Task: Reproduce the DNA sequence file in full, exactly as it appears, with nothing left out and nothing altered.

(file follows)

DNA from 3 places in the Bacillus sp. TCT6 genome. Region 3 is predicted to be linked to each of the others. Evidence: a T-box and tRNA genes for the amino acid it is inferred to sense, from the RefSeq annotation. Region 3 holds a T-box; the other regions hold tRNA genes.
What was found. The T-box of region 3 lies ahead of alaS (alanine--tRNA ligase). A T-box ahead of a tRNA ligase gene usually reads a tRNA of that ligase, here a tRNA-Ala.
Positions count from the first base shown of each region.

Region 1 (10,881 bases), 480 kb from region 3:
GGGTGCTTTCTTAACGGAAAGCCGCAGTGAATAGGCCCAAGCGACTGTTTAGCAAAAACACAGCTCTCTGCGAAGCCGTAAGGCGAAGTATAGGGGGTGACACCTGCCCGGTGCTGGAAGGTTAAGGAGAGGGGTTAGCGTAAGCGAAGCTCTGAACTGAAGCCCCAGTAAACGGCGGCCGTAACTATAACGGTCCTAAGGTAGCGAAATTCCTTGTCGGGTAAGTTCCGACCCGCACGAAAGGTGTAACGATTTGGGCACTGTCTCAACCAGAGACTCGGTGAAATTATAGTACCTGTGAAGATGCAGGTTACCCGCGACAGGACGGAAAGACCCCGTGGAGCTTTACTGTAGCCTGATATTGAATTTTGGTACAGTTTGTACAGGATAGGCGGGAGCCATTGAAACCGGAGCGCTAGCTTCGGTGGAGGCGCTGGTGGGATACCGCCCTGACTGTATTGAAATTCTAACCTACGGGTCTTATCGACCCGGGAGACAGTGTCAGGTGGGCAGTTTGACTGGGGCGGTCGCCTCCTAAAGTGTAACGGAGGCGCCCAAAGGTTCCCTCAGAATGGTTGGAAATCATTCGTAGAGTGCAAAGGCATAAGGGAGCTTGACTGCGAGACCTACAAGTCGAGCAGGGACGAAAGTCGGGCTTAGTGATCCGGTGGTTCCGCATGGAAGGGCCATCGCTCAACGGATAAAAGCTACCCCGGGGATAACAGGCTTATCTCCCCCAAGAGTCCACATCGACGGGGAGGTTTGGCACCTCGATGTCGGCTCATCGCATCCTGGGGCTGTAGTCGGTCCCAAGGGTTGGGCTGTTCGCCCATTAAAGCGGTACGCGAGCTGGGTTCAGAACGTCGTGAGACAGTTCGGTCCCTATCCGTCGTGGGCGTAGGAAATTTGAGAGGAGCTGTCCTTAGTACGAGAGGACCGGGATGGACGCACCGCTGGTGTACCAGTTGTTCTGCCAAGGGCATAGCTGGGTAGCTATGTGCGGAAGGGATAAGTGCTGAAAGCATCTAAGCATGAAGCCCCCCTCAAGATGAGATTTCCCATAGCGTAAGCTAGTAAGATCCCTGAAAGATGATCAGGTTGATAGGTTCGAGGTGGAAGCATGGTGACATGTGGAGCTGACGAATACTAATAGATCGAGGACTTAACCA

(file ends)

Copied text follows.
DNA from 3 places in the Bacillus sp. TCT6 genome. Region 3 is predicted to be linked to each of the others. Evidence: a T-box and tRNA genes for the amino acid it is inferred to sense, from the RefSeq annotation. Region 3 holds a T-box; the other regions hold tRNA genes.
What was found. The T-box of region 3 lies ahead of alaS (alanine--tRNA ligase). A T-box ahead of a tRNA ligase gene usually reads a tRNA of that ligase, here a tRNA-Ala.
Positions count from the first base shown of each region.

Region 1 (10,881 bases), 480 kb from region 3:
GGGTGCTTTCTTAACGGAAAGCCGCAGTGAATAGGCCCAAGCGACTGTTTAGCAAAAACACAGCTCTCTGCGAAGCCGTAAGGCGAAGTATAGGGGGTGACACCTGCCCGGTGCTGGAAGGTTAAGGAGAGGGGTTAGCGTAAGCGAAGCTCTGAACTGAAGCCCCAGTAAACGGCGGCCGTAACTATAACGGTCCTAAGGTAGCGAAATTCCTTGTCGGGTAAGTTCCGACCCGCACGAAAGGTGTAACGATTTGGGCACTGTCTCAACCAGAGACTCGGTGAAATTATAGTACCTGTGAAGATGCAGGTTACCCGCGACAGGACGGAAAGACCCCGTGGAGCTTTACTGTAGCCTGATATTGAATTTTGGTACAGTTTGTACAGGATAGGCGGGAGCCATTGAAACCGGAGCGCTAGCTTCGGTGGAGGCGCTGGTGGGATACCGCCCTGACTGTATTGAAATTCTAACCTACGGGTCTTATCGACCCGGGAGACAGTGTCAGGTGGGCAGTTTGACTGGGGCGGTCGCCTCCTAAAGTGTAACGGAGGCGCCCAAAGGTTCCCTCAGAATGGTTGGAAATCATTCGTAGAGTGCAAAGGCATAAGGGAGCTTGACTGCGAGACCTACAAGTCGAGCAGGGACGAAAGTCGGGCTTAGTGATCCGGTGGTTCCGCATGGAAGGGCCATCGCTCAACGGATAAAAGCTACCCCGGGGATAACAGGCTTATCTCCCCCAAGAGTCCACATCGACGGGGAGGTTTGGCACCTCGATGTCGGCTCATCGCATCCTGGGGCTGTAGTCGGTCCCAAGGGTTGGGCTGTTCGCCCATTAAAGCGGTACGCGAGCTGGGTTCAGAACGTCGTGAGACAGTTCGGTCCCTATCCGTCGTGGGCGTAGGAAATTTGAGAGGAGCTGTCCTTAGTACGAGAGGACCGGGATGGACGCACCGCTGGTGTACCAGTTGTTCTGCCAAGGGCATAGCTGGGTAGCTATGTGCGGAAGGGATAAGTGCTGAAAGCATCTAAGCATGAAGCCCCCCTCAAGATGAGATTTCCCATAGCGTAAGCTAGTAAGATCCCTGAAAGATGATCAGGTTGATAGGTTCGAGGTGGAAGCATGGTGACATGTGGAGCTGACGAATACTAATAGATCGAGGACTTAACCA